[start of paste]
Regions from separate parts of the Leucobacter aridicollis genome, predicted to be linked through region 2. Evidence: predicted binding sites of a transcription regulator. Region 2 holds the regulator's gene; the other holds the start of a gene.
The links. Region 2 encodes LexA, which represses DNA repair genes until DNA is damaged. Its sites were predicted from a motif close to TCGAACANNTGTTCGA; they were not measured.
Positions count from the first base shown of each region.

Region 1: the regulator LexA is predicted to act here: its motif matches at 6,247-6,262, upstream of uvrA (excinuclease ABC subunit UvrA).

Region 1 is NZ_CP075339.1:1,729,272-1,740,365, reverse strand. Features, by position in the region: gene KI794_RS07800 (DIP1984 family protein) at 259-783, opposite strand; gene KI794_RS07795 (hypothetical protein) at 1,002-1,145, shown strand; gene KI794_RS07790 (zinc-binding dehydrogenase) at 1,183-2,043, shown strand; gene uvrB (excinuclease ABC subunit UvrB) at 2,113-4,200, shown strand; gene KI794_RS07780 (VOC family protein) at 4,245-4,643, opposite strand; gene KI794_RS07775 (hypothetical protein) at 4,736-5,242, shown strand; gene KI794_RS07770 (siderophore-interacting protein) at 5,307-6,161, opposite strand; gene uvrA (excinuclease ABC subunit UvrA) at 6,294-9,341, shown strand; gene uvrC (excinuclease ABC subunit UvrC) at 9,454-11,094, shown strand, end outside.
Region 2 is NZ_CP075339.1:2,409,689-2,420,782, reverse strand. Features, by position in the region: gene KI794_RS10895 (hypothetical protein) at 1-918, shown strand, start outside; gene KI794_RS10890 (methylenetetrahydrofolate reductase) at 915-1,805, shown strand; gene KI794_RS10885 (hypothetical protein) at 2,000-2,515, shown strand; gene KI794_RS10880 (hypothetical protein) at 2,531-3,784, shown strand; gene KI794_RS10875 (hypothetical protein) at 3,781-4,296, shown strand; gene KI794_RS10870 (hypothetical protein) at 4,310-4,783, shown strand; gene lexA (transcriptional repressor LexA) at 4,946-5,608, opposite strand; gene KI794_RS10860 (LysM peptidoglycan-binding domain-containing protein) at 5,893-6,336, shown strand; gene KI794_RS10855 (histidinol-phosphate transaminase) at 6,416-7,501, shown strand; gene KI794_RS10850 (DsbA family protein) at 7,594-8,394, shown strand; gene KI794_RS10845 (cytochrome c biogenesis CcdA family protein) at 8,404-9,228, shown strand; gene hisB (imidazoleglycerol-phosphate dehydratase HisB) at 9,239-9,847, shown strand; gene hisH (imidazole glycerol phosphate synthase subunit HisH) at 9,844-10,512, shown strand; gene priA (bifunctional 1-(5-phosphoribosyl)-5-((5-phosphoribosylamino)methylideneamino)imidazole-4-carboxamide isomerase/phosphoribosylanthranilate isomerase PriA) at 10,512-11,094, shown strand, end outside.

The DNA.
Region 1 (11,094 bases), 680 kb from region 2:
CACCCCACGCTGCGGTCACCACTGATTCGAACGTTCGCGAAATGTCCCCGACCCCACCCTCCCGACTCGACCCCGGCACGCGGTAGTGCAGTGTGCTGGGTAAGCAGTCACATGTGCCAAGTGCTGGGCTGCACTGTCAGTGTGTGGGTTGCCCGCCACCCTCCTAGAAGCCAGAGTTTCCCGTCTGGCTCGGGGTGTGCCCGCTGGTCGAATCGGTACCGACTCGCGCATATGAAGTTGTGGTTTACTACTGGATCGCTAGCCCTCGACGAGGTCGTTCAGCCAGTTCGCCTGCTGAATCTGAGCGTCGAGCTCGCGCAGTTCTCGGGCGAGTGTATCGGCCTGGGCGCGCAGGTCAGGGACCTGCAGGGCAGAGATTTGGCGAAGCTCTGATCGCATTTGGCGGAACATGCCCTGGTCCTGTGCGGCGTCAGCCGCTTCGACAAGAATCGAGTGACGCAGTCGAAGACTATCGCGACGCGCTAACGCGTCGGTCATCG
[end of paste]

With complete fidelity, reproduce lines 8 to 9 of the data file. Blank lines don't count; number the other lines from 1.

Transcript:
Region 1 (11,094 bases), 680 kb from region 2:
CACCCCACGCTGCGGTCACCACTGATTCGAACGTTCGCGAAATGTCCCCGACCCCACCCTCCCGACTCGACCCCGGCACGCGGTAGTGCAGTGTGCTGGGTAAGCAGTCACATGTGCCAAGTGCTGGGCTGCACTGTCAGTGTGTGGGTTGCCCGCCACCCTCCTAGAAGCCAGAGTTTCCCGTCTGGCTCGGGGTGTGCCCGCTGGTCGAATCGGTACCGACTCGCGCATATGAAGTTGTGGTTTACTACTGGATCGCTAGCCCTCGACGAGGTCGTTCAGCCAGTTCGCCTGCTGAATCTGAGCGTCGAGCTCGCGCAGTTCTCGGGCGAGTGTATCGGCCTGGGCGCGCAGGTCAGGGACCTGCAGGGCAGAGATTTGGCGAAGCTCTGATCGCATTTGGCGGAACATGCCCTGGTCCTGTGCGGCGTCAGCCGCTTCGACAAGAATCGAGTGACGCAGTCGAAGACTATCGCGACGCGCTAACGCGTCGGTCATCG